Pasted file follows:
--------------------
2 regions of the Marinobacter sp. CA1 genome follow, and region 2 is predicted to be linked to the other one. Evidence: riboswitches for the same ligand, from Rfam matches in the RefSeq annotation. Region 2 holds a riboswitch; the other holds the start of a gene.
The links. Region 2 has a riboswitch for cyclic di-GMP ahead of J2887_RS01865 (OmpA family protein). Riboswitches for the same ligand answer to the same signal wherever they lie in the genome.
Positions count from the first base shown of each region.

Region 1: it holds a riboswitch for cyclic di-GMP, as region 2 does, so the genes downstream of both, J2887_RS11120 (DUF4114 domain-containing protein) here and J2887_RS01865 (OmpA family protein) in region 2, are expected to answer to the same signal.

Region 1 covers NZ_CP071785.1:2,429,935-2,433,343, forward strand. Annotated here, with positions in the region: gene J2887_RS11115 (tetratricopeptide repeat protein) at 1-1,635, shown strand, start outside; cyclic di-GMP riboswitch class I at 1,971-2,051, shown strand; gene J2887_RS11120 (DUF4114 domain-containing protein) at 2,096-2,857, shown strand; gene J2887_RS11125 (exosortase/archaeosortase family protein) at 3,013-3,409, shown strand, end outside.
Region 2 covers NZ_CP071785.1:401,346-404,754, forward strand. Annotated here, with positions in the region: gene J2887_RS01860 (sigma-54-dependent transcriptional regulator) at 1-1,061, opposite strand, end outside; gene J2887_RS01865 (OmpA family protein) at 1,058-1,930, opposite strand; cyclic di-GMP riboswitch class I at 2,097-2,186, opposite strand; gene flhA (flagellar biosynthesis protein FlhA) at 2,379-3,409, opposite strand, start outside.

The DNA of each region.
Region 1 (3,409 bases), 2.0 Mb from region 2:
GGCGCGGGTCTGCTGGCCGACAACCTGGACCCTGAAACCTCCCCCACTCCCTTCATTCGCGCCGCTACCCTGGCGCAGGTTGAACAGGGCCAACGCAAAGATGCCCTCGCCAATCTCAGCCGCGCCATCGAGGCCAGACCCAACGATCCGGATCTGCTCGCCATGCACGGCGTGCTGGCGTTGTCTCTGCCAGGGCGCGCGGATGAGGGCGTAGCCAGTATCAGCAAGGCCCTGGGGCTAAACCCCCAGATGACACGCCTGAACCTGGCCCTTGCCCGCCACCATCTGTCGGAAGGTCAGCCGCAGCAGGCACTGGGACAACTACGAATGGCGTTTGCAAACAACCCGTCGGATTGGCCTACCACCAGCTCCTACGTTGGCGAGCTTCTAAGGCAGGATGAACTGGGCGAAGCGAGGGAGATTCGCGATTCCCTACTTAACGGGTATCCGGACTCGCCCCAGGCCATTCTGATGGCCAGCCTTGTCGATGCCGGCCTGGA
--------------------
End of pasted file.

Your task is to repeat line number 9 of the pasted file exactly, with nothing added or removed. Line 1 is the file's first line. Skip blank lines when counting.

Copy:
GGCGCGGGTCTGCTGGCCGACAACCTGGACCCTGAAACCTCCCCCACTCCCTTCATTCGCGCCGCTACCCTGGCGCAGGTTGAACAGGGCCAACGCAAAGATGCCCTCGCCAATCTCAGCCGCGCCATCGAGGCCAGACCCAACGATCCGGATCTGCTCGCCATGCACGGCGTGCTGGCGTTGTCTCTGCCAGGGCGCGCGGATGAGGGCGTAGCCAGTATCAGCAAGGCCCTGGGGCTAAACCCCCAGATGACACGCCTGAACCTGGCCCTTGCCCGCCACCATCTGTCGGAAGGTCAGCCGCAGCAGGCACTGGGACAACTACGAATGGCGTTTGCAAACAACCCGTCGGATTGGCCTACCACCAGCTCCTACGTTGGCGAGCTTCTAAGGCAGGATGAACTGGGCGAAGCGAGGGAGATTCGCGATTCCCTACTTAACGGGTATCCGGACTCGCCCCAGGCCATTCTGATGGCCAGCCTTGTCGATGCCGGCCTGGA